On the panel the Rise of Tablet games, Julian Farrior (pictured), CEO of Backflip Studios, could offer insight into the market because his company has sold more than 100 million mobile games. He said that current mobile games sell about 10 times more on the iPhone than they do on the iPad, but he is “extremely bullish” because the iPad has higher average revenue per user (ARPU), higher advertising revenue, and a longer duration of game play. Backflip’s Army of Darkness Defense tablet game has a 42 percent higher ARPU with iPad users than iPhone users.
“I love where these trends are going,” he said. “The duration of play is 32 percent to 36 percent longer. If the trends continue, they could be as important as my iPhone game business.”
Rise of cross-platform games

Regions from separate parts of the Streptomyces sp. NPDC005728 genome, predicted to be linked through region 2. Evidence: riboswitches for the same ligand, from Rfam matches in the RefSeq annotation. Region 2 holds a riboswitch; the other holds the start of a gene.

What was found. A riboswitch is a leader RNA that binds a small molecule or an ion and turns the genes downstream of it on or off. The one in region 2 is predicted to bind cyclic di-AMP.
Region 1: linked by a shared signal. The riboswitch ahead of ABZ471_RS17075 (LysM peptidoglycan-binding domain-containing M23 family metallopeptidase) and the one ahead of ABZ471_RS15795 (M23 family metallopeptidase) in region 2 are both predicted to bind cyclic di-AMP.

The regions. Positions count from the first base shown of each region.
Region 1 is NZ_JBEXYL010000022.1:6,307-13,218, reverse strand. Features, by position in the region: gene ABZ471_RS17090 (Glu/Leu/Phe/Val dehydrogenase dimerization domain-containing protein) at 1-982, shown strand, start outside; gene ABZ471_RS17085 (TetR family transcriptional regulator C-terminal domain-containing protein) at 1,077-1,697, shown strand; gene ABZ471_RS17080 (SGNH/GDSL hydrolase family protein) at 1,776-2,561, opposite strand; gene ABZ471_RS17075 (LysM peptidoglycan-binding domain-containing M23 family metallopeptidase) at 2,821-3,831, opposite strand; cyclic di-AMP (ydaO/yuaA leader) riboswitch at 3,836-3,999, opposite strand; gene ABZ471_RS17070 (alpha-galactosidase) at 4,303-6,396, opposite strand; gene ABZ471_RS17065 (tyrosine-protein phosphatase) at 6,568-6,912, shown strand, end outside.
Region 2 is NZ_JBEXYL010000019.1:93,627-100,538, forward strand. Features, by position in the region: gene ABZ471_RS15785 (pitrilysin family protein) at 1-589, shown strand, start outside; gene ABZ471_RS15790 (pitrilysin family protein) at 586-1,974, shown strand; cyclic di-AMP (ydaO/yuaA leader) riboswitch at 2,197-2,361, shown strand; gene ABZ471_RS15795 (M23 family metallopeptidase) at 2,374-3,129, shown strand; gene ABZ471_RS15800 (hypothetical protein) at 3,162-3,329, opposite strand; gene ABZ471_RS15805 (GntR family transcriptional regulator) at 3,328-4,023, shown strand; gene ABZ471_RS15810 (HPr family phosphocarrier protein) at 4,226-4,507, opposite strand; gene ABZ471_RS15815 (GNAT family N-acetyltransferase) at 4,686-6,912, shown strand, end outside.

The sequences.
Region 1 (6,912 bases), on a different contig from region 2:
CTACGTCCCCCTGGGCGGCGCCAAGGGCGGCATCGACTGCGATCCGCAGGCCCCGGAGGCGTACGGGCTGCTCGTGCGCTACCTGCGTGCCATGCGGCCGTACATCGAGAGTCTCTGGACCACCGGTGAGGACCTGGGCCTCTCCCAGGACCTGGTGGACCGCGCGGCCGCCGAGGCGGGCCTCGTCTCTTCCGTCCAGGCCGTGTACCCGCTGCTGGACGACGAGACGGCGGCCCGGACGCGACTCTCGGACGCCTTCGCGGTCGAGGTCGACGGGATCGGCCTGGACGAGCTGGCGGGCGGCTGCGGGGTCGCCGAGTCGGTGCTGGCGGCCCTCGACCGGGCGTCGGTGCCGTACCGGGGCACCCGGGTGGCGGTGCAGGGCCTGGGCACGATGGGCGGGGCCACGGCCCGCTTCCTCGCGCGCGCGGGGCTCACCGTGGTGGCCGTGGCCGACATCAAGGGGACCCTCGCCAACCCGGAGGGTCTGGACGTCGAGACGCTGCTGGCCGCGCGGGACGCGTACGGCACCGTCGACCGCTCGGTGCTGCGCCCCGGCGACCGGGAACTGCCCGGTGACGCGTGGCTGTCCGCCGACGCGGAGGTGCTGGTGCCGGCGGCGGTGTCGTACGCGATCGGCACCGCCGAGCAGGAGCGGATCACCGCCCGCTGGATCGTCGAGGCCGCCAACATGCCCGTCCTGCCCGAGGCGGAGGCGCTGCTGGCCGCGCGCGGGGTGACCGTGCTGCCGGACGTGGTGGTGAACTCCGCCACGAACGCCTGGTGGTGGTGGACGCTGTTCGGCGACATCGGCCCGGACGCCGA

In our panel on the Rise of Cross-Platform Games, Kai Bolik, chief executive of Game Duell (pictured on right), and Peter Driessen (pictured left), CEO of Spil Games, discussed whether HTML5 was the solution for making games that can be created once and run on multiple platforms. Small developers are typically locked into one platform, such as the iOS. Games may cost as little as $80,000 to develop, but the costs add up if the games have to be reworked for each new platform.
Native apps offer the advantage of speed and the ability to make use of specific features such as a camera or accelerometer. Some game developers are turning to hybrid platforms, such as the one from Sibblingz, which mix different development platforms together.
Fireside chat with Rob Wyatt